Chisinau’s caution is understandable: after all, there are 1,500 Russian troops stationed in Transnistria, both as peacekeepers and as guards for Soviet-era arms depots. Moldova only joined anti-Russian sanctions this spring.
Before that, the government demurred, citing the country’s dependence on the Russian economy, even though Moldova’s main trading partner has long been the European Union. Last year, almost 60% of Moldovan exports went to the EU, while less than a quarter went to the entire Commonwealth of Independent States, including Russia. And while exports to the EU increased by a third in 2022, those destined for Russia decreased by about the same amount.
Even Moldova’s long-standing and almost complete dependence on Russian gas supplies has significantly weakened during the past year, largely due to the actions of Russia itself. Last October, Russia’s Gazprom reduced gas supplies to Moldova from 9 million to 5.7 million cubic meters per day in a payment dispute.
Moscow also reduced gas supplies to Transnistria, which almost left Moldova without electricity, since until 2022 up to 70% of electricity supplied to the rest of Moldova came from Transnistria and its regional power plant, which runs on Russian gas. The rest was supplied by Ukraine. Due to the reduction in gas supplies, Transnistria stopped selling electricity to Chisinau, while Kyiv also stopped exports due to the Russian missile strikes against its energy infrastructure, which had caused severe energy shortages across the war-torn country.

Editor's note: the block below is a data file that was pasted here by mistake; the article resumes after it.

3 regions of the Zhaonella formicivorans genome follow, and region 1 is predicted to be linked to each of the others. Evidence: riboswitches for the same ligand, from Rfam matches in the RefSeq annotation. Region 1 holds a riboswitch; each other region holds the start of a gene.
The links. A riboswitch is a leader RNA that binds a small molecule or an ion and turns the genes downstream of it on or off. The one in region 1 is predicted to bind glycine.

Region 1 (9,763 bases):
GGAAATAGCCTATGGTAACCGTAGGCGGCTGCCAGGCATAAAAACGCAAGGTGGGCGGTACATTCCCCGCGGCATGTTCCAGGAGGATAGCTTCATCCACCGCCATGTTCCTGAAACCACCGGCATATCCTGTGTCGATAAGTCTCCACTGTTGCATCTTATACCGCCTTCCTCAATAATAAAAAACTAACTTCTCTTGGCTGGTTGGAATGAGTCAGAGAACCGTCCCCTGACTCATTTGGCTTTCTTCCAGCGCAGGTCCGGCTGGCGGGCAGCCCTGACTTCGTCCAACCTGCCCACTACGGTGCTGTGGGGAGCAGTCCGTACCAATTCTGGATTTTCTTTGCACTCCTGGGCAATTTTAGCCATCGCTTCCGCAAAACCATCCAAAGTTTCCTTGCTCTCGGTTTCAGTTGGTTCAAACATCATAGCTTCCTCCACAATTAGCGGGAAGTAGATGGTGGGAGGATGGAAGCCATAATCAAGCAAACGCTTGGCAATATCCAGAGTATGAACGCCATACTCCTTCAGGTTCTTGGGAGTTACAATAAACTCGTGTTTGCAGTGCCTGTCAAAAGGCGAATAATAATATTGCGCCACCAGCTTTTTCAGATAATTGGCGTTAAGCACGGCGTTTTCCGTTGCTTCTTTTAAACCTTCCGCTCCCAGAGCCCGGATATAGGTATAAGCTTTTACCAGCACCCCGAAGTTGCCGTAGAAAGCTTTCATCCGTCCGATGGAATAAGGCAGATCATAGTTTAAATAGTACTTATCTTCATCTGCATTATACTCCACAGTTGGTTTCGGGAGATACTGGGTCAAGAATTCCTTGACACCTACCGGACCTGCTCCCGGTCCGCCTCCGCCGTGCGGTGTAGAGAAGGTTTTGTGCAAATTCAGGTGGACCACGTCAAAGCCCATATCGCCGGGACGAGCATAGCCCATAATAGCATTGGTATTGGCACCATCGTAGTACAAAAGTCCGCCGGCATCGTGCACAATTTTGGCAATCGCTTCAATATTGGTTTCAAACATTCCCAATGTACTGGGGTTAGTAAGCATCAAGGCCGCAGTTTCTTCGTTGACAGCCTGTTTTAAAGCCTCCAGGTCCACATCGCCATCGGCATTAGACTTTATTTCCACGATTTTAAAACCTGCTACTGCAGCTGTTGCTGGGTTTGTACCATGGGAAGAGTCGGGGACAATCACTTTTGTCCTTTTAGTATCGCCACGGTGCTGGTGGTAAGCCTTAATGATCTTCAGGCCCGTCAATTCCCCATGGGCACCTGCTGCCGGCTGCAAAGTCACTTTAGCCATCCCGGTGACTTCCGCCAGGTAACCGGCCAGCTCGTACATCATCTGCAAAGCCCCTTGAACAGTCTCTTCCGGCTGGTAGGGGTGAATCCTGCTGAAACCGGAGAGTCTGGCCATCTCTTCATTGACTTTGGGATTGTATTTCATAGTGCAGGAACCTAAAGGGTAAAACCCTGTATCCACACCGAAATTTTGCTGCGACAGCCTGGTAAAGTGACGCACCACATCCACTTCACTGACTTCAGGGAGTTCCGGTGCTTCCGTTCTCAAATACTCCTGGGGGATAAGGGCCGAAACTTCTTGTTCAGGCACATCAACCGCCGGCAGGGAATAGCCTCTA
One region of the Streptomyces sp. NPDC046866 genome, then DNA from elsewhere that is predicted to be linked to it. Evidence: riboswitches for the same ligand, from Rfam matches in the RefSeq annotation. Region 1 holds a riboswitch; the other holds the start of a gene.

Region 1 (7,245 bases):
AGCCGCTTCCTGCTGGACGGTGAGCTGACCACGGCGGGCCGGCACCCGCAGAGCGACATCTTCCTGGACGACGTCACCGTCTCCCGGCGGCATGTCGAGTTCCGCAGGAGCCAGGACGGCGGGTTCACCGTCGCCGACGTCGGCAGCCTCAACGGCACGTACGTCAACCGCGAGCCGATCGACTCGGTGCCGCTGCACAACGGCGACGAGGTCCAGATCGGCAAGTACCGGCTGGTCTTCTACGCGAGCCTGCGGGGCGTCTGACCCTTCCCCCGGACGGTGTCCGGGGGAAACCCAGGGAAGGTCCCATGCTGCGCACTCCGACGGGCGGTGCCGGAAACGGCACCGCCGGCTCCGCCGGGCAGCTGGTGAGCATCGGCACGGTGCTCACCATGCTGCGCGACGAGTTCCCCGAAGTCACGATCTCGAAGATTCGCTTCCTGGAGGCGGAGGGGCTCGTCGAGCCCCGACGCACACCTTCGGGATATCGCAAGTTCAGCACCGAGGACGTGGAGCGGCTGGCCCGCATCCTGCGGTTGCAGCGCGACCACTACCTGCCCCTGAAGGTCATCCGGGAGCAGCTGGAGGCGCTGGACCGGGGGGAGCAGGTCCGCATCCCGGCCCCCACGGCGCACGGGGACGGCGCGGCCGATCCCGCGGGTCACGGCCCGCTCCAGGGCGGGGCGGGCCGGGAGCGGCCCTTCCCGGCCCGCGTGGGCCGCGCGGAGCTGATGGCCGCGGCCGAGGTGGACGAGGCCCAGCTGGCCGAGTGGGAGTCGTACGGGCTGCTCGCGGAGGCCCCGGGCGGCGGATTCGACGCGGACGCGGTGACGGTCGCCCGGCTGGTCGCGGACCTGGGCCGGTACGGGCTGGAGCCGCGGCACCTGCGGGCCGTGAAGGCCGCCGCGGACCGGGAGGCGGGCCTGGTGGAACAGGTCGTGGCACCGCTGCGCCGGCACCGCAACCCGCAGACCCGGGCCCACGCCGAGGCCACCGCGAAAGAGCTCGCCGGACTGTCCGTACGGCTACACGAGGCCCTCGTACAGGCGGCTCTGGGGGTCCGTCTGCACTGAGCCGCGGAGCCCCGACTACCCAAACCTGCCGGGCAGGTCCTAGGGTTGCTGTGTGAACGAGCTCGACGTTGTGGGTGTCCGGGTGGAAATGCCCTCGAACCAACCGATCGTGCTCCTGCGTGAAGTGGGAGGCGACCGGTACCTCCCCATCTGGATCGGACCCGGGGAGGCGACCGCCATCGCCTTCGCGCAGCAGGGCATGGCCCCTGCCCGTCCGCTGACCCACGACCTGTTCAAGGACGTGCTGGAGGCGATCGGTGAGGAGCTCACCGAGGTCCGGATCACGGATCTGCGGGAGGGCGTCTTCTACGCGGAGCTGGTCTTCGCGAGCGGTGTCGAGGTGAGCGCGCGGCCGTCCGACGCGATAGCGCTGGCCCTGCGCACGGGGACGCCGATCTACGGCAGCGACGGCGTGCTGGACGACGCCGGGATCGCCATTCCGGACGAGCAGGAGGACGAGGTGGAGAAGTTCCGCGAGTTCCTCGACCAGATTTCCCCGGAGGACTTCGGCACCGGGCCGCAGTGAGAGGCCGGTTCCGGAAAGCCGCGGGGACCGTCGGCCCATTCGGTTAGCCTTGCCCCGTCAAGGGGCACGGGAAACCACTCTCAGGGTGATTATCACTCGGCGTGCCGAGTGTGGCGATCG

Soon afterward, Chisinau reached an agreement with Tiraspol, Transnistria’s de facto capital. Chisinau agreed to send its own Russian gas supplies to Transnistria in exchange for the resumption of electricity supplies from the latter. To meet its domestic requirements, Moldova began buying gas from the EU, which by January 2023 had enabled it to save $330 per 1,000 cubic meters compared with Russian prices thanks to the relative stabilization of the European gas market.
In the spring, Ukraine resumed electricity exports, and the Transnistria power plant returned to its prewar capacity. The energy crisis hit Moldovan consumers hard, but prodded Chisinau to establish alternative gas suppliers, including Romania and Greece, with plans to add Azerbaijan to that list. This energy diversification has strengthened the Moldovan government’s position in its relationship with Moscow.